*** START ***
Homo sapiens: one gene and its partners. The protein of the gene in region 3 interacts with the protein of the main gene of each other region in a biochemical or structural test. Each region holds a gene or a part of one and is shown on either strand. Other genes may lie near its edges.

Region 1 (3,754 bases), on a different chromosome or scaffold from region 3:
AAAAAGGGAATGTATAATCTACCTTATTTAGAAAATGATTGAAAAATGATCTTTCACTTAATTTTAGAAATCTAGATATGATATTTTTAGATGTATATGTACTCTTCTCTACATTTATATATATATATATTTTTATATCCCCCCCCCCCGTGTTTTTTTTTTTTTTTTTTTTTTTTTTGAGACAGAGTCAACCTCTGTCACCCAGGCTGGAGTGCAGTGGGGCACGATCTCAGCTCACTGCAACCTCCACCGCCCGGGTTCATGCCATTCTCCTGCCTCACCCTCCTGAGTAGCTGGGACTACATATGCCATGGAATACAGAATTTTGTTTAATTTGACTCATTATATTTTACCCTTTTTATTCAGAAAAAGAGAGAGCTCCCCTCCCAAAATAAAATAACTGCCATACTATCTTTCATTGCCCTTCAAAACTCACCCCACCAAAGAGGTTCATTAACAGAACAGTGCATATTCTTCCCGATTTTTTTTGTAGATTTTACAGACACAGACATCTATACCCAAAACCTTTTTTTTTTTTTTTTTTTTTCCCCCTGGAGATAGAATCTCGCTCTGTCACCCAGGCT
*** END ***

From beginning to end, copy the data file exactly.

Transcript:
Homo sapiens: one gene and its partners. The protein of the gene in region 3 interacts with the protein of the main gene of each other region in a biochemical or structural test. Each region holds a gene or a part of one and is shown on either strand. Other genes may lie near its edges.

Region 1 (3,754 bases), on a different chromosome or scaffold from region 3:
AAAAAGGGAATGTATAATCTACCTTATTTAGAAAATGATTGAAAAATGATCTTTCACTTAATTTTAGAAATCTAGATATGATATTTTTAGATGTATATGTACTCTTCTCTACATTTATATATATATATATTTTTATATCCCCCCCCCCCGTGTTTTTTTTTTTTTTTTTTTTTTTTTTGAGACAGAGTCAACCTCTGTCACCCAGGCTGGAGTGCAGTGGGGCACGATCTCAGCTCACTGCAACCTCCACCGCCCGGGTTCATGCCATTCTCCTGCCTCACCCTCCTGAGTAGCTGGGACTACATATGCCATGGAATACAGAATTTTGTTTAATTTGACTCATTATATTTTACCCTTTTTATTCAGAAAAAGAGAGAGCTCCCCTCCCAAAATAAAATAACTGCCATACTATCTTTCATTGCCCTTCAAAACTCACCCCACCAAAGAGGTTCATTAACAGAACAGTGCATATTCTTCCCGATTTTTTTTGTAGATTTTACAGACACAGACATCTATACCCAAAACCTTTTTTTTTTTTTTTTTTTTTCCCCCTGGAGATAGAATCTCGCTCTGTCACCCAGGCT